• n action The right of bringing an action: as, the law gives an action for every claim.
    • n action In the fine arts: The appearance of animation, movement, or passion given to figures by their attitude, position, or expression, either singly or concurrently.
    • n action The event or episode represented or illustrated by a work of art.
    • n action A military fight; a minor engagement between armed bodies of men, whether on land or water: of less importance than a battle. See battle.
    • n action In machinery: The mechanism of a breech-loading gun by which it is opened to receive the charge.
    • n action That part of the mechanism of a pianoforte, an organ, or other similar instrument by which the action of the fingers upon the keys is transmitted to the strings, reeds, etc. In a harp the action is a mechanism, controlled by pedals, by which the key is changed by a half or whole step.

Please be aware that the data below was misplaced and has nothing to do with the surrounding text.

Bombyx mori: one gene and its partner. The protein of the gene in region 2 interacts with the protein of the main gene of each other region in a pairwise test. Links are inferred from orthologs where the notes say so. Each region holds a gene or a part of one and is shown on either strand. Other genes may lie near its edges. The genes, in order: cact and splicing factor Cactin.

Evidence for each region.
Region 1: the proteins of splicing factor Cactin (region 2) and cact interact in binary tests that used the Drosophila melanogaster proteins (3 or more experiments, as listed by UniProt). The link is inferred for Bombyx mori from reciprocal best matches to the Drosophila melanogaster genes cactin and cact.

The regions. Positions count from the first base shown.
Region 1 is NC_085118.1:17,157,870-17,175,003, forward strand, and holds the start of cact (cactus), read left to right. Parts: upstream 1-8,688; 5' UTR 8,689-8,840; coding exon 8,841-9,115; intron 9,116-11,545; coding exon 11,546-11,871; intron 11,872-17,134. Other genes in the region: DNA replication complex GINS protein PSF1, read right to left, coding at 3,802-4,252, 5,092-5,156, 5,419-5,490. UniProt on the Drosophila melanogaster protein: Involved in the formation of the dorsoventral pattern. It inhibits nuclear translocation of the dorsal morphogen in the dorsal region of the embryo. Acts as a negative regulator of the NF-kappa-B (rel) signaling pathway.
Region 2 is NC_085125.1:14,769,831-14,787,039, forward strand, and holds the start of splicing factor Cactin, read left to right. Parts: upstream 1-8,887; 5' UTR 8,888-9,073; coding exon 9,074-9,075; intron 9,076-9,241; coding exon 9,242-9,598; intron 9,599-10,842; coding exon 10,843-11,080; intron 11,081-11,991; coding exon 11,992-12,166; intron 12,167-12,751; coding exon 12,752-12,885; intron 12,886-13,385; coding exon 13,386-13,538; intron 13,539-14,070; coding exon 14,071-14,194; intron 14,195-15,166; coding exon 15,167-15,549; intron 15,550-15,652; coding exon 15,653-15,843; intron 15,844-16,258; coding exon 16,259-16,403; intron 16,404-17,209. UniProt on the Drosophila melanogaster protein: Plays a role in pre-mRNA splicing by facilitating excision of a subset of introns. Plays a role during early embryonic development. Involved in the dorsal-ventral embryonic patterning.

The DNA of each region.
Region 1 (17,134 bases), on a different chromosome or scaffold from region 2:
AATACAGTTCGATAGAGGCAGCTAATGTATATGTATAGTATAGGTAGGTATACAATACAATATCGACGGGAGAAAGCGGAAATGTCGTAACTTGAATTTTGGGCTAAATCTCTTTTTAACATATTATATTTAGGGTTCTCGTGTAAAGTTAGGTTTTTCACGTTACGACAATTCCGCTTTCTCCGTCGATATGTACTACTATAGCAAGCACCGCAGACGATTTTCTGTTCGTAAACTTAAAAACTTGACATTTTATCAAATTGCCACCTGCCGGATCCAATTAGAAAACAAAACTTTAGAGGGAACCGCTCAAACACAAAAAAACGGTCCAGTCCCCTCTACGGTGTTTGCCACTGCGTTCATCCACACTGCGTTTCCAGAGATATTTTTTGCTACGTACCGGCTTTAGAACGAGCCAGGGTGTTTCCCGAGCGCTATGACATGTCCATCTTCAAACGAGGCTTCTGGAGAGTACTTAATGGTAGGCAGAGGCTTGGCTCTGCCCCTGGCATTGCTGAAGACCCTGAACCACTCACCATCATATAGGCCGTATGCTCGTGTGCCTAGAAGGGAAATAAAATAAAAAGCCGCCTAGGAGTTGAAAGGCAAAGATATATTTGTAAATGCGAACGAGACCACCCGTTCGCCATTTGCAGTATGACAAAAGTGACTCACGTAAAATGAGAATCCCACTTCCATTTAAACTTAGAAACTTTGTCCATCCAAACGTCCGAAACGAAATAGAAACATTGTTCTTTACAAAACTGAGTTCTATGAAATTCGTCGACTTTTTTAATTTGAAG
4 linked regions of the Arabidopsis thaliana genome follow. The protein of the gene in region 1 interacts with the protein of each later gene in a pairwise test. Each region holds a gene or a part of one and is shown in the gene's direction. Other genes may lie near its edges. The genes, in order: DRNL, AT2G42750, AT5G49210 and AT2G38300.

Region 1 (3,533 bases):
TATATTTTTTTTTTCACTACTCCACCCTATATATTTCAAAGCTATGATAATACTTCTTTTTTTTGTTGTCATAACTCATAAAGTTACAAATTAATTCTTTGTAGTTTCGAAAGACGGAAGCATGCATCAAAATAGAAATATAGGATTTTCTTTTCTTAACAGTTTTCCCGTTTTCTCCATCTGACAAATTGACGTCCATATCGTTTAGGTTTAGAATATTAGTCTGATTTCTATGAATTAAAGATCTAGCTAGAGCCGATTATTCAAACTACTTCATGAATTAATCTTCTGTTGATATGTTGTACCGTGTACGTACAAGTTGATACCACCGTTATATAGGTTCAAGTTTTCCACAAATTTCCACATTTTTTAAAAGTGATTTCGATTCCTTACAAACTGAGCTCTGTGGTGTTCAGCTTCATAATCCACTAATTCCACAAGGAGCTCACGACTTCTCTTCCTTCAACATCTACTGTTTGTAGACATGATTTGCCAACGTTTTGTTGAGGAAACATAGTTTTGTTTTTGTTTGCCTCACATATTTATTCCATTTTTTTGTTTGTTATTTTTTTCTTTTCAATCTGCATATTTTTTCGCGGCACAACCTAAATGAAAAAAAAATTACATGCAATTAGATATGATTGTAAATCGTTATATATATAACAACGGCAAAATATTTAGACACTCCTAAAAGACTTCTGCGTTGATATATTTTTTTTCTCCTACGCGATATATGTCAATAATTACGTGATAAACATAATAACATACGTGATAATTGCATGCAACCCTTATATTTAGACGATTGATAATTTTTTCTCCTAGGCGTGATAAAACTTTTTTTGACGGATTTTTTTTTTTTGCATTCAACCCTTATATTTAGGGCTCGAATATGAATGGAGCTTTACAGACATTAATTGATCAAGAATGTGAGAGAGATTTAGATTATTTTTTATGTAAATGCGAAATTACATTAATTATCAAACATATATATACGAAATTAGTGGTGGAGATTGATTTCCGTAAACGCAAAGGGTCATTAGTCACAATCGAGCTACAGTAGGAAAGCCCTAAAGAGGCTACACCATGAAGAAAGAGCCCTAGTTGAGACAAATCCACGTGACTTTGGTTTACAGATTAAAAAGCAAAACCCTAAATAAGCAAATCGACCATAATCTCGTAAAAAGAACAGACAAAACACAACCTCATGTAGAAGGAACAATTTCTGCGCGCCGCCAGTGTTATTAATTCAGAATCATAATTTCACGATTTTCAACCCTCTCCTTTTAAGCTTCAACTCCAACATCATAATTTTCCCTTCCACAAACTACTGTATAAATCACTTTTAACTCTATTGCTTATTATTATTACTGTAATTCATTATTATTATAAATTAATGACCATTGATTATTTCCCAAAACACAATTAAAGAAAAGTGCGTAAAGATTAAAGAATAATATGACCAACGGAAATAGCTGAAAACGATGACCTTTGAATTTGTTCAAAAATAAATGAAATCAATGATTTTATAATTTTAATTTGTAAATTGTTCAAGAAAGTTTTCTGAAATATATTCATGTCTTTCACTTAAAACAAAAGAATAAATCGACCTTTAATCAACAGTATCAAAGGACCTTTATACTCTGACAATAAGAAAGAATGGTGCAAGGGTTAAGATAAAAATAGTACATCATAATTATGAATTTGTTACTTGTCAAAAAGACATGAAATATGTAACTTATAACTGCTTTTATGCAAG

• n action A share in the capital stock of a company; in the plural, stocks, or shares of stock.
    • n action In firearms, when the locks are bedded into the stock alone. E. H. Knight.
    • action To bring a legal action against.
    • n action In mech., the sum of the average momenta of the elements of a moving system, each multiplied by the distance through which it moves.
    • n action In dynamo-electric machines, wasteful internal circuits in the pole-pieces or cores; eddy, parasitic, or Foucault currents.
    • ***
Chambers's Twentieth Century Dictionary
  • Interesting fact: More than 20,000 men were killed, wounded, or missing in action in the battle of Antietam, September 17, 1862. This was the bloodiest one-day fight during the Civil War.